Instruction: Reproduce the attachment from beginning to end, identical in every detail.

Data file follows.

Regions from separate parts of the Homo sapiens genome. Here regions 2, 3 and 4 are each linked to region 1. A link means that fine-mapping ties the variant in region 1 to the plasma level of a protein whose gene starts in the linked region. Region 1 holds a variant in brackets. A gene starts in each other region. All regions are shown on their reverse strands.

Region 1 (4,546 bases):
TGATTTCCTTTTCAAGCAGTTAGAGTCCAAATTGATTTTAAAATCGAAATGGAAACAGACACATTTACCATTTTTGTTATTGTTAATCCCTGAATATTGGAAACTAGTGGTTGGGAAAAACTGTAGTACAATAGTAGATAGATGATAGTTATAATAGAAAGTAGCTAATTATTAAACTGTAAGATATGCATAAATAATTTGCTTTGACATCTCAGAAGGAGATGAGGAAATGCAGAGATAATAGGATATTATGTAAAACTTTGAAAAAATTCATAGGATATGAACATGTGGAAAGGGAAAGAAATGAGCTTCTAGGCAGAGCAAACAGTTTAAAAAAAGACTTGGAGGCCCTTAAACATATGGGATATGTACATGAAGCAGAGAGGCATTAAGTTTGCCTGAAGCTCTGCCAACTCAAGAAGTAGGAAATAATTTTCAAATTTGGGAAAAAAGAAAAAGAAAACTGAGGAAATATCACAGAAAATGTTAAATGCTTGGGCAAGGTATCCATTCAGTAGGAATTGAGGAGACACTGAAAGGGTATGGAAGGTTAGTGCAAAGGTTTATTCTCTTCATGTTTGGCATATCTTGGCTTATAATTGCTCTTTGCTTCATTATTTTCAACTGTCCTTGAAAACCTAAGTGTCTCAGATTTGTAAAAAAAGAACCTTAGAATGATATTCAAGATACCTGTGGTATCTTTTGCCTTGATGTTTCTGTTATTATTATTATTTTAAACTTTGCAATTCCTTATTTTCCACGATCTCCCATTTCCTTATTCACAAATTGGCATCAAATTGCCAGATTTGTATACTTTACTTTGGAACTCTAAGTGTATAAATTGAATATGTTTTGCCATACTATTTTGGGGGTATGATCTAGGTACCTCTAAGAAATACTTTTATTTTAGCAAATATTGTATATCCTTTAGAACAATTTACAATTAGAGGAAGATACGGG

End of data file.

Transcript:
Regions from separate parts of the Homo sapiens genome. Here regions 2, 3 and 4 are each linked to region 1. A link means that fine-mapping ties the variant in region 1 to the plasma level of a protein whose gene starts in the linked region. Region 1 holds a variant in brackets. A gene starts in each other region. All regions are shown on their reverse strands.

Region 1 (4,546 bases):
TGATTTCCTTTTCAAGCAGTTAGAGTCCAAATTGATTTTAAAATCGAAATGGAAACAGACACATTTACCATTTTTGTTATTGTTAATCCCTGAATATTGGAAACTAGTGGTTGGGAAAAACTGTAGTACAATAGTAGATAGATGATAGTTATAATAGAAAGTAGCTAATTATTAAACTGTAAGATATGCATAAATAATTTGCTTTGACATCTCAGAAGGAGATGAGGAAATGCAGAGATAATAGGATATTATGTAAAACTTTGAAAAAATTCATAGGATATGAACATGTGGAAAGGGAAAGAAATGAGCTTCTAGGCAGAGCAAACAGTTTAAAAAAAGACTTGGAGGCCCTTAAACATATGGGATATGTACATGAAGCAGAGAGGCATTAAGTTTGCCTGAAGCTCTGCCAACTCAAGAAGTAGGAAATAATTTTCAAATTTGGGAAAAAAGAAAAAGAAAACTGAGGAAATATCACAGAAAATGTTAAATGCTTGGGCAAGGTATCCATTCAGTAGGAATTGAGGAGACACTGAAAGGGTATGGAAGGTTAGTGCAAAGGTTTATTCTCTTCATGTTTGGCATATCTTGGCTTATAATTGCTCTTTGCTTCATTATTTTCAACTGTCCTTGAAAACCTAAGTGTCTCAGATTTGTAAAAAAAGAACCTTAGAATGATATTCAAGATACCTGTGGTATCTTTTGCCTTGATGTTTCTGTTATTATTATTATTTTAAACTTTGCAATTCCTTATTTTCCACGATCTCCCATTTCCTTATTCACAAATTGGCATCAAATTGCCAGATTTGTATACTTTACTTTGGAACTCTAAGTGTATAAATTGAATATGTTTTGCCATACTATTTTGGGGGTATGATCTAGGTACCTCTAAGAAATACTTTTATTTTAGCAAATATTGTATATCCTTTAGAACAATTTACAATTAGAGGAAGATACGGG